Robert Key (Salisbury) (Con): To what extent does the Minister agree that there is no point in having aircraft carriers if we do not have the aircraft to fly off them? In the event that the joint strike fighter project fails, what discussions is the Minister, or his officials, having with the French about the possibility of flying Rafale aircraft from our aircraft carriers?

Mr. Ingram: I do not know whether the hon. Gentleman is advocating that; I suspect not. We have said that we intend the joint strike fighter project to succeed, and every effort has been put into that. I thank everyone who lends weight to that argument in their visits to the United States and impresses on people there the importance of our engagement and our relationship with them. There is a plan B, but as I have already said, we want to succeed with plan A. I do not think that plan B should be ventilated at this stage, but it is not along the lines suggested by the hon. Gentleman.

John Robertson (Glasgow, North-West) (Lab): Can my right hon. Friend update us on the Type 45s, two of which are sitting in my constituency being fitted out, with a third to join them before the end of the year? What is happening with ships Nos. 7 and 8 in particular, as we know that four are required to defend each aircraft carrier? [ Interruption . ]

Mr. Ingram: I am being asked to give a short answer—I do not think that that will be the case, but I shall do my best.

We are concluding our negotiations on ships Nos. 4 to 6, and until those issues are resolved we cannot move on to the next development, which would be that of ships Nos. 7 and 8. I have said this to my hon. Friend before, because he constantly asks this question—and rightly so, because he represents the interests of his constituents and those shipyards extremely well. No doubt he will be the first to ask the question again as we get closer to a final decision.

Nick Harvey (North Devon) (LD): I welcome what the Minister has said about the carriers, which enjoy support across the House. Will he give us some indication of how the Ministry’s thinking is developing on future procurements, given the need for the Navy to play a part in rapid responses in conflict and humanitarian situations? In particular, what response does he have to those who argue in defence journals and elsewhere that too much of our naval capability is geared up to anti-submarine warfare, and that we need more multi-purpose ships and small, faster, more versatile craft for the future?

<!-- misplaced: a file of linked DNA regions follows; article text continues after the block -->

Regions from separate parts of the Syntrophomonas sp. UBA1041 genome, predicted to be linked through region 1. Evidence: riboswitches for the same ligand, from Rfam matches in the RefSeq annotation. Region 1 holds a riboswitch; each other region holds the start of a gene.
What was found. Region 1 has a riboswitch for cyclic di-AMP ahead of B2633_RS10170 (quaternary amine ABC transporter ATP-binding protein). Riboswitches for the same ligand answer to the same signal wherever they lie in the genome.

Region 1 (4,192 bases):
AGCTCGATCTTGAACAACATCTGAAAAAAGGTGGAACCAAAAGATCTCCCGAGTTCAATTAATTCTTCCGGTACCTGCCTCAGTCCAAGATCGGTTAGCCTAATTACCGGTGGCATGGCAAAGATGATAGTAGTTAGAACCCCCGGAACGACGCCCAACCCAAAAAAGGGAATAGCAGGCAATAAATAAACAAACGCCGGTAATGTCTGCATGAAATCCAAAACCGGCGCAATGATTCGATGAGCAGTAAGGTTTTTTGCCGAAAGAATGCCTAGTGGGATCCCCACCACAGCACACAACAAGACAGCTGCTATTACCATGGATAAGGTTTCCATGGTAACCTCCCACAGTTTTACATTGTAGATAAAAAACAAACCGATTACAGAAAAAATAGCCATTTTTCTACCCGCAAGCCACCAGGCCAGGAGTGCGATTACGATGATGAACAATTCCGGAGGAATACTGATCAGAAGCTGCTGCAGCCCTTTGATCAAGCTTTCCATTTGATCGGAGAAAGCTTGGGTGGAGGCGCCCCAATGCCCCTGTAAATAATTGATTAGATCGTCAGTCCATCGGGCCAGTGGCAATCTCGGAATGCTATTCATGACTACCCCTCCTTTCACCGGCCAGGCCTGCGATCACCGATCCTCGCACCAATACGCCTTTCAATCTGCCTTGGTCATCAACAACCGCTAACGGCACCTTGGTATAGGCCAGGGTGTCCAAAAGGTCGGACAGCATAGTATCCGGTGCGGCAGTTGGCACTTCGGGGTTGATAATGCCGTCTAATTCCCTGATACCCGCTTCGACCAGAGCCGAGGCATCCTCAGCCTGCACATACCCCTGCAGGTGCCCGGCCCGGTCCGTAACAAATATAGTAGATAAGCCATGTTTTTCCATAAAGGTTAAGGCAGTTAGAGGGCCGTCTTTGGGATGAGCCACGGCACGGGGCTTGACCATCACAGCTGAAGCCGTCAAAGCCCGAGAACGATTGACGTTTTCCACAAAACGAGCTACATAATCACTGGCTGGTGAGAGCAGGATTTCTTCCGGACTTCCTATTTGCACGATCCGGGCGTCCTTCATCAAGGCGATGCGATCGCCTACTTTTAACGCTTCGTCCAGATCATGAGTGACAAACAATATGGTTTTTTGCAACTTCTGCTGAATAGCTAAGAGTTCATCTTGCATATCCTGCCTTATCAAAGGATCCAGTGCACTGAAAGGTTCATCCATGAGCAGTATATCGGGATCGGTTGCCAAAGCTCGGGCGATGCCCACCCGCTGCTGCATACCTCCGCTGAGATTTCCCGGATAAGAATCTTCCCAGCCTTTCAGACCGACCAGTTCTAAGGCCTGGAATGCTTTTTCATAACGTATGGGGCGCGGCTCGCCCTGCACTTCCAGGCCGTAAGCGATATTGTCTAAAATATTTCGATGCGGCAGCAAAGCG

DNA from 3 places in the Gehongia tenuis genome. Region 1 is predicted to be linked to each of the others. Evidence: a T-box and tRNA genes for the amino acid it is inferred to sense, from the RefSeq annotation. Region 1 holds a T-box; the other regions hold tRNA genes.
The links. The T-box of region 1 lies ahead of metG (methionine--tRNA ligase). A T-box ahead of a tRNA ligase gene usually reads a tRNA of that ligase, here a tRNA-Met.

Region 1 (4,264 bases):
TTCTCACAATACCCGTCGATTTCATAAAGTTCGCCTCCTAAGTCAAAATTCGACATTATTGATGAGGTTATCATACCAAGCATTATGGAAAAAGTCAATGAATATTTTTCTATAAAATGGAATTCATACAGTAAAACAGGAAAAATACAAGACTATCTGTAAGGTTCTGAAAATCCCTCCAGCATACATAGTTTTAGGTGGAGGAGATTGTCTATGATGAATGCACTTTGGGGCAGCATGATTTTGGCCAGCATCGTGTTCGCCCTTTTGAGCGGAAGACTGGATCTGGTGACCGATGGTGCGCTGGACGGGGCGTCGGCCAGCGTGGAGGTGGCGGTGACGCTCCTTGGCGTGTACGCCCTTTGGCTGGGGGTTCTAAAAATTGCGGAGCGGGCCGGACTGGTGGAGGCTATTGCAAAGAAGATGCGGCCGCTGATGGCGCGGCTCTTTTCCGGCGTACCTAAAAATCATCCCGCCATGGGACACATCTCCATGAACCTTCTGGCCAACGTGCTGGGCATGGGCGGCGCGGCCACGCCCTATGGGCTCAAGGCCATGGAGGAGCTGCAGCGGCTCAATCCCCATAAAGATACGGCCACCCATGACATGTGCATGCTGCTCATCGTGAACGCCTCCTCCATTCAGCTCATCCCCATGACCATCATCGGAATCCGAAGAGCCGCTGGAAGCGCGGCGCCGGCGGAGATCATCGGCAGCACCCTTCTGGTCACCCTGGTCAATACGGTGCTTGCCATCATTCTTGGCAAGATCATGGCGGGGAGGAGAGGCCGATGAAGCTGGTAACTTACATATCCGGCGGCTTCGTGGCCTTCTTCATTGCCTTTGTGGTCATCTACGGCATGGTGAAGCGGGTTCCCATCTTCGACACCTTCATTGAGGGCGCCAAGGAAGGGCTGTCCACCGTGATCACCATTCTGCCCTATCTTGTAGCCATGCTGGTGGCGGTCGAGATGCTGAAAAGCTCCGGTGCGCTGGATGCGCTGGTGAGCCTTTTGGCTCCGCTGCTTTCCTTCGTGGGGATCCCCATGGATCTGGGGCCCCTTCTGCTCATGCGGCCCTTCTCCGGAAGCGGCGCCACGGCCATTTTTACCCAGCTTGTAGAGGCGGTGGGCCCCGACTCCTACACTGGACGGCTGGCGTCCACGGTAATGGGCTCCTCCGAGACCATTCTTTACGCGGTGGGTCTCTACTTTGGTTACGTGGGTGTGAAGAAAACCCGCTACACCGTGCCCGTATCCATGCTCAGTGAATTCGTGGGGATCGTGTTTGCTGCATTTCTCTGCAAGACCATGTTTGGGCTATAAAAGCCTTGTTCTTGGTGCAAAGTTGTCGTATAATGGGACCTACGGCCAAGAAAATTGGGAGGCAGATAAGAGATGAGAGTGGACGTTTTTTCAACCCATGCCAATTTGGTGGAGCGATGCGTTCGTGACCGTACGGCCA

Mr. Ingram: First, I do not think that there is universal acceptance on both sides of the House that we need the aircraft carriers; I am sure that some would argue that we do not. It is up to them to articulate that, but if they do say so they will be wrong. In terms of anti-submarine warfare, some of the recent changes in defence have been because of our understanding of the changing nature of the submarine threat. We cannot make a complete exit, because we do not know when things could change. We need to keep a number of options open, not only in terms of the surface fleet and the submarine fleet but across the range of personnel who give essential protection from the air and elsewhere. All those issues have to be taken into account. The planned expenditure on the Royal Navy over 20 years is £14 billion. Clearly, if the threat changes within that time scale the need to procure different types of vessels will be taken fully into account, based on the military assessment at that time.

Mr. Gordon Prentice (Pendle) (Lab): What are the implications for the future naval building programme if existing warships can be used more intensively by, for example, having two alternate crews?